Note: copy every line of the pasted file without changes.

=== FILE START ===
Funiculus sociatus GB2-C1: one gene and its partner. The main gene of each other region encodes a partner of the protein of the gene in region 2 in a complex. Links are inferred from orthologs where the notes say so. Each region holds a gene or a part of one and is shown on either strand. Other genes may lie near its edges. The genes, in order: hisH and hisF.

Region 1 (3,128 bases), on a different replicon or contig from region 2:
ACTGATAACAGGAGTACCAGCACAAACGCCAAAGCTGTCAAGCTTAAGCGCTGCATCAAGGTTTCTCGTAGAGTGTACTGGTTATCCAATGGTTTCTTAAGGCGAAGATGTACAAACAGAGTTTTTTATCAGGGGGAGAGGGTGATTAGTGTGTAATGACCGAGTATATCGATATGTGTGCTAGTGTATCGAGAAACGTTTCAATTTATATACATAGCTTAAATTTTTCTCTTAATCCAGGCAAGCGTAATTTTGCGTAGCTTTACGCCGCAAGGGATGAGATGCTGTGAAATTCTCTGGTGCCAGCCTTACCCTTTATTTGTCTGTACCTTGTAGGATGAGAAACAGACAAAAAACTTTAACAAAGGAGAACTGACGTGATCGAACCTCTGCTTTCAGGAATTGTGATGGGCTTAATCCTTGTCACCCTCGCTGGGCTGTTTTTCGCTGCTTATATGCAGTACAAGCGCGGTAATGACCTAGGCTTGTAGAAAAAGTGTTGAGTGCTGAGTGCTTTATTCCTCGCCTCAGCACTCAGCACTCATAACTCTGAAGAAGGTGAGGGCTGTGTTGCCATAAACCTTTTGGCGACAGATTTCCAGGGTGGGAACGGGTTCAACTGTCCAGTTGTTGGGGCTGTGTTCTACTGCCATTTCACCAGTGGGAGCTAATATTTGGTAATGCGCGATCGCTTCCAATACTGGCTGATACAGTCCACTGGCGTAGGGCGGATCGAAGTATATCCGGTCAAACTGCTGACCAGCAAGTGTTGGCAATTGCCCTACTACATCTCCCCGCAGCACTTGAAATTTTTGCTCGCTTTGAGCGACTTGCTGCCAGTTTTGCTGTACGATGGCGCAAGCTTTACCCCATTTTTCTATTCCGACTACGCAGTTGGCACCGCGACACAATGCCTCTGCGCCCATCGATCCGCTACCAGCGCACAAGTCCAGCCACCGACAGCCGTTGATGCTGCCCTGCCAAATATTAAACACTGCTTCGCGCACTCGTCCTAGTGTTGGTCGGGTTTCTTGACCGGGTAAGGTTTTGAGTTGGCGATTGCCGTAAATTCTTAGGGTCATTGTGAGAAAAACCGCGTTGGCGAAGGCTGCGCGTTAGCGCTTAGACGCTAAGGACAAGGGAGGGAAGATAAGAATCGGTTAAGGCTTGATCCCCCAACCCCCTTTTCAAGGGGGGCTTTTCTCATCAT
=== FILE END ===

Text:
Funiculus sociatus GB2-C1: one gene and its partner. The main gene of each other region encodes a partner of the protein of the gene in region 2 in a complex. Links are inferred from orthologs where the notes say so. Each region holds a gene or a part of one and is shown on either strand. Other genes may lie near its edges. The genes, in order: hisH and hisF.

Region 1 (3,128 bases), on a different replicon or contig from region 2:
ACTGATAACAGGAGTACCAGCACAAACGCCAAAGCTGTCAAGCTTAAGCGCTGCATCAAGGTTTCTCGTAGAGTGTACTGGTTATCCAATGGTTTCTTAAGGCGAAGATGTACAAACAGAGTTTTTTATCAGGGGGAGAGGGTGATTAGTGTGTAATGACCGAGTATATCGATATGTGTGCTAGTGTATCGAGAAACGTTTCAATTTATATACATAGCTTAAATTTTTCTCTTAATCCAGGCAAGCGTAATTTTGCGTAGCTTTACGCCGCAAGGGATGAGATGCTGTGAAATTCTCTGGTGCCAGCCTTACCCTTTATTTGTCTGTACCTTGTAGGATGAGAAACAGACAAAAAACTTTAACAAAGGAGAACTGACGTGATCGAACCTCTGCTTTCAGGAATTGTGATGGGCTTAATCCTTGTCACCCTCGCTGGGCTGTTTTTCGCTGCTTATATGCAGTACAAGCGCGGTAATGACCTAGGCTTGTAGAAAAAGTGTTGAGTGCTGAGTGCTTTATTCCTCGCCTCAGCACTCAGCACTCATAACTCTGAAGAAGGTGAGGGCTGTGTTGCCATAAACCTTTTGGCGACAGATTTCCAGGGTGGGAACGGGTTCAACTGTCCAGTTGTTGGGGCTGTGTTCTACTGCCATTTCACCAGTGGGAGCTAATATTTGGTAATGCGCGATCGCTTCCAATACTGGCTGATACAGTCCACTGGCGTAGGGCGGATCGAAGTATATCCGGTCAAACTGCTGACCAGCAAGTGTTGGCAATTGCCCTACTACATCTCCCCGCAGCACTTGAAATTTTTGCTCGCTTTGAGCGACTTGCTGCCAGTTTTGCTGTACGATGGCGCAAGCTTTACCCCATTTTTCTATTCCGACTACGCAGTTGGCACCGCGACACAATGCCTCTGCGCCCATCGATCCGCTACCAGCGCACAAGTCCAGCCACCGACAGCCGTTGATGCTGCCCTGCCAAATATTAAACACTGCTTCGCGCACTCGTCCTAGTGTTGGTCGGGTTTCTTGACCGGGTAAGGTTTTGAGTTGGCGATTGCCGTAAATTCTTAGGGTCATTGTGAGAAAAACCGCGTTGGCGAAGGCTGCGCGTTAGCGCTTAGACGCTAAGGACAAGGGAGGGAAGATAAGAATCGGTTAAGGCTTGATCCCCCAACCCCCTTTTCAAGGGGGGCTTTTCTCATCAT